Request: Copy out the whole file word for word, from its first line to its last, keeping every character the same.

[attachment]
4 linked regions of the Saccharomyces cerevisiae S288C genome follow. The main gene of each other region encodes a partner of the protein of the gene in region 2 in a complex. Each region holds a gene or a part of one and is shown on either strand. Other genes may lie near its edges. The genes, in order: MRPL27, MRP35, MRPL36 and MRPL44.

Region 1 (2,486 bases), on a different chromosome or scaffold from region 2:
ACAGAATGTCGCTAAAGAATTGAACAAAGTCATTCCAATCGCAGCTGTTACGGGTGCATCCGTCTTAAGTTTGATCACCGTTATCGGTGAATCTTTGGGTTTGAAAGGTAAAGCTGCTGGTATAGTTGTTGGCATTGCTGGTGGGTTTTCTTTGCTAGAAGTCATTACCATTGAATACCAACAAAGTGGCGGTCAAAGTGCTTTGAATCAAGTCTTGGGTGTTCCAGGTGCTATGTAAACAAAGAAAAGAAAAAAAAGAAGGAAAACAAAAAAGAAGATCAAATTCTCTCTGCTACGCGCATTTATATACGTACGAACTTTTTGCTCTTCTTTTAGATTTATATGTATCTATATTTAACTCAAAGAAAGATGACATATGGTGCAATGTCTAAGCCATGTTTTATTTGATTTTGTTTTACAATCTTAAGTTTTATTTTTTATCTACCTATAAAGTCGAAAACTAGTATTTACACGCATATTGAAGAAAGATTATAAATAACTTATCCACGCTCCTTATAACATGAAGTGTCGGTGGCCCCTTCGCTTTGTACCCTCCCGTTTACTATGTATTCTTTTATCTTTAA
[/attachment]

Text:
4 linked regions of the Saccharomyces cerevisiae S288C genome follow. The main gene of each other region encodes a partner of the protein of the gene in region 2 in a complex. Each region holds a gene or a part of one and is shown on either strand. Other genes may lie near its edges. The genes, in order: MRPL27, MRP35, MRPL36 and MRPL44.

Region 1 (2,486 bases), on a different chromosome or scaffold from region 2:
ACAGAATGTCGCTAAAGAATTGAACAAAGTCATTCCAATCGCAGCTGTTACGGGTGCATCCGTCTTAAGTTTGATCACCGTTATCGGTGAATCTTTGGGTTTGAAAGGTAAAGCTGCTGGTATAGTTGTTGGCATTGCTGGTGGGTTTTCTTTGCTAGAAGTCATTACCATTGAATACCAACAAAGTGGCGGTCAAAGTGCTTTGAATCAAGTCTTGGGTGTTCCAGGTGCTATGTAAACAAAGAAAAGAAAAAAAAGAAGGAAAACAAAAAAGAAGATCAAATTCTCTCTGCTACGCGCATTTATATACGTACGAACTTTTTGCTCTTCTTTTAGATTTATATGTATCTATATTTAACTCAAAGAAAGATGACATATGGTGCAATGTCTAAGCCATGTTTTATTTGATTTTGTTTTACAATCTTAAGTTTTATTTTTTATCTACCTATAAAGTCGAAAACTAGTATTTACACGCATATTGAAGAAAGATTATAAATAACTTATCCACGCTCCTTATAACATGAAGTGTCGGTGGCCCCTTCGCTTTGTACCCTCCCGTTTACTATGTATTCTTTTATCTTTAA